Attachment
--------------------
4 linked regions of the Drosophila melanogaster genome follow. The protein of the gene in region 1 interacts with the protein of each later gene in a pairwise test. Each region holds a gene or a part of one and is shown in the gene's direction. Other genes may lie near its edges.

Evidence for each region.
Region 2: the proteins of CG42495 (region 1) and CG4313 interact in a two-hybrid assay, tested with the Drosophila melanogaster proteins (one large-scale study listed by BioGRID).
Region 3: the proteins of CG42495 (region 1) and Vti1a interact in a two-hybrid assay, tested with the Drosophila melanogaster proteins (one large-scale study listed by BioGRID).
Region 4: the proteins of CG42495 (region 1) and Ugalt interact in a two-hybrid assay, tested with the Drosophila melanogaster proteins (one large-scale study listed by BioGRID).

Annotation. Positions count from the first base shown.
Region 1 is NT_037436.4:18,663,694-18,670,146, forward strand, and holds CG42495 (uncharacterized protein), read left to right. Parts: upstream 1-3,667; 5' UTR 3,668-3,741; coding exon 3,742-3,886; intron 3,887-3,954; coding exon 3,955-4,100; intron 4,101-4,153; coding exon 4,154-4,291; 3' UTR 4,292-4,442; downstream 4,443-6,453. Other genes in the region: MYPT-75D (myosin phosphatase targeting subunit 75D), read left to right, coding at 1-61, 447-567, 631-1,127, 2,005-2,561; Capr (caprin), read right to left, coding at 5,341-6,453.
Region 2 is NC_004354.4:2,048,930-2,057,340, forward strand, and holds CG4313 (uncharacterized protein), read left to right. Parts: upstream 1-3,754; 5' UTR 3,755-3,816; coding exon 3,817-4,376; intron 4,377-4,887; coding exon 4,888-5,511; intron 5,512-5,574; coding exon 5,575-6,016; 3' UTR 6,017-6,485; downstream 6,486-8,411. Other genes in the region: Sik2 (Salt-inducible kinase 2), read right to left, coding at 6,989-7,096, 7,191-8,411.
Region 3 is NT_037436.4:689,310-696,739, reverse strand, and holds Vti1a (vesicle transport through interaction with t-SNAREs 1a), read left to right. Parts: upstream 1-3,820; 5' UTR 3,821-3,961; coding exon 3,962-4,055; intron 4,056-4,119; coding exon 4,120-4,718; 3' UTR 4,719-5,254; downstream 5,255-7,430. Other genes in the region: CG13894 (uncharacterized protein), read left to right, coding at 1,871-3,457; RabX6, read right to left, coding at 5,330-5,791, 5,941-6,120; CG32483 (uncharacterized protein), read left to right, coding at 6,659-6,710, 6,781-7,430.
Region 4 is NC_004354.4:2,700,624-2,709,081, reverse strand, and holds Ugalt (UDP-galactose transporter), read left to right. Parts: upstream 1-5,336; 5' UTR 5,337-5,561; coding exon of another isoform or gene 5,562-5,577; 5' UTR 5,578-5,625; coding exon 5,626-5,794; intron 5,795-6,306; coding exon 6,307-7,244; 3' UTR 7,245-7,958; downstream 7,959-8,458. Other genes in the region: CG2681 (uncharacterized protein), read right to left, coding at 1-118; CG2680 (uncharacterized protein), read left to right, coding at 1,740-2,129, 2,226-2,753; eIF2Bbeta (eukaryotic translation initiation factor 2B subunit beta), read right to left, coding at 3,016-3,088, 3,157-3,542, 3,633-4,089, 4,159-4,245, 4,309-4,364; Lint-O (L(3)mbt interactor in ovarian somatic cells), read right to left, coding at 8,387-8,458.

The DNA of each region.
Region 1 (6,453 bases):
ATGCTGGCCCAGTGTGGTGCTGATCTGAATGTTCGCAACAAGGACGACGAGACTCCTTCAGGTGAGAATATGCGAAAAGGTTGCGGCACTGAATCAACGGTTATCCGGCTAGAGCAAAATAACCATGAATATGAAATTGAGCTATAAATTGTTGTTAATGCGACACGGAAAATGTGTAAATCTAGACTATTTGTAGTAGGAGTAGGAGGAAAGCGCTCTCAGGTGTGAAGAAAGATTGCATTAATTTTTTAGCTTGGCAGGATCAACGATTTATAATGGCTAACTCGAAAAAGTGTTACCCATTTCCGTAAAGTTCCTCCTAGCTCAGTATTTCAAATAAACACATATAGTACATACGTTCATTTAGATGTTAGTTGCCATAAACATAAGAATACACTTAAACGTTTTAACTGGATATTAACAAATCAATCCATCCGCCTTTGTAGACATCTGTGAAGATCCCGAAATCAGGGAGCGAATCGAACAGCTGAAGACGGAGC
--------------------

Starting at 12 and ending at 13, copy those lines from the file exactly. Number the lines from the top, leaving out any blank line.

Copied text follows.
Region 1 (6,453 bases):
ATGCTGGCCCAGTGTGGTGCTGATCTGAATGTTCGCAACAAGGACGACGAGACTCCTTCAGGTGAGAATATGCGAAAAGGTTGCGGCACTGAATCAACGGTTATCCGGCTAGAGCAAAATAACCATGAATATGAAATTGAGCTATAAATTGTTGTTAATGCGACACGGAAAATGTGTAAATCTAGACTATTTGTAGTAGGAGTAGGAGGAAAGCGCTCTCAGGTGTGAAGAAAGATTGCATTAATTTTTTAGCTTGGCAGGATCAACGATTTATAATGGCTAACTCGAAAAAGTGTTACCCATTTCCGTAAAGTTCCTCCTAGCTCAGTATTTCAAATAAACACATATAGTACATACGTTCATTTAGATGTTAGTTGCCATAAACATAAGAATACACTTAAACGTTTTAACTGGATATTAACAAATCAATCCATCCGCCTTTGTAGACATCTGTGAAGATCCCGAAATCAGGGAGCGAATCGAACAGCTGAAGACGGAGC